The other post, was partly correct. It really depends on the kind of printer. For a dot-matrix or ink jet, it's used for buffering to speed up printing, but on a laser printer, it's a different story. Most laser printers have their own processor to "render" the output, so like a regular computer, it too needs RAM to have a "place" to work with.
I guess you're right, what most people have are inkjets, but then again, the question seemed pretty general. Anyhow, I had like 8 years ago a Panasonic KX-1123 dot matrix and if I recall correctly, it had maybe 16Kb of "RAM" if you could call it that. Just a small buffer so it wouldn't pause after each pass, at least not as often.
Dot matrix: Yes almost all dot matrix printers have/had 8/16/32 or 64k of memory as a buffer.
Laser: Laser printers must print the whole page in one "pass" so they must have enough memory to process and hold the entire page in memory. Example: 600dpi and a 8" by 10" printing area gives you 4000*6000 dots or 24,000,000 dots. If each dot is represented by one bit then you need 3,000,000 bytes (3 MB)(8 bits = 1 byte) of ram just to hold the image in memory, not including what the printer needs to process it. I have 14MB of ram in my HP LaserJet 4+ which I find I need to print complex images.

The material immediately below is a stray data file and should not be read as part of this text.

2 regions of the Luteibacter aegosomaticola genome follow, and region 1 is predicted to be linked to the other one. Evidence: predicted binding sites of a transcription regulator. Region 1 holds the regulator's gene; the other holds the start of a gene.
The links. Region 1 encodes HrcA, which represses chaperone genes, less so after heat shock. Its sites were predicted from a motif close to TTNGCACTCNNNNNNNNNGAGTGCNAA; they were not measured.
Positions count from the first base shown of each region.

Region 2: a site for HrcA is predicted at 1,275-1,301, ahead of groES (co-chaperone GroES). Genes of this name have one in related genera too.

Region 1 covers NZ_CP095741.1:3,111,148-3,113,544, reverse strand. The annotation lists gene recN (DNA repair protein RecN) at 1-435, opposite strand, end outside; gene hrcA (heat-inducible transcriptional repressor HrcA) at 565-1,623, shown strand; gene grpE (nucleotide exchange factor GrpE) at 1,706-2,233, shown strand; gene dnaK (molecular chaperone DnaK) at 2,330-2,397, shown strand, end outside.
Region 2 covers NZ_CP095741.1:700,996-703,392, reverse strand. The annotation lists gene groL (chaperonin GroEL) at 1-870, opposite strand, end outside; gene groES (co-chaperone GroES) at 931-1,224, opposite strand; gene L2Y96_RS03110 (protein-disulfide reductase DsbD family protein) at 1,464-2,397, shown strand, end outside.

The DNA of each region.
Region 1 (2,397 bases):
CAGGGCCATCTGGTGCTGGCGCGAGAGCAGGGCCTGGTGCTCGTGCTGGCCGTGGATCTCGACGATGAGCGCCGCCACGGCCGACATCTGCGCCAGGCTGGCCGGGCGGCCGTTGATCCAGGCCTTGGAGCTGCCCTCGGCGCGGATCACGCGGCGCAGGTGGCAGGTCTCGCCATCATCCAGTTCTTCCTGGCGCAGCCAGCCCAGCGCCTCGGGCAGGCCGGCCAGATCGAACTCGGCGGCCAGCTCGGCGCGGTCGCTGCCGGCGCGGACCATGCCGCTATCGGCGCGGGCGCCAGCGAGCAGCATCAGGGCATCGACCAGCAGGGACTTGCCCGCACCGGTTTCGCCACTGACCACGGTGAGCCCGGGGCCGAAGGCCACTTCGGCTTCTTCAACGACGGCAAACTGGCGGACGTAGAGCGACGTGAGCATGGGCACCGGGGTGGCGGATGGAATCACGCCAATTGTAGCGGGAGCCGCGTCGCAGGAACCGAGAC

Inkjet: There are two kinds of inkjets: "dumb" or "host" printers which use the computers cpu and ram to drive the printer, and "smart" printers which have their own cpu & ram and speak "languages" such as postscript, PCL, and HPGL. On these "smart" printers you need more ram to print larger and more complex pictures. I have a "dumb" HP DeskJet 722C with 512kb and a "smart" Deskjet 1220Cxi with 8MB of memory. The 8MB lets me print 13"x19" 2400x1200dpi posters.
So the more memory you have in your printer the more complex an image it can print. Some newer printers use data compression in memory so they don't need as much.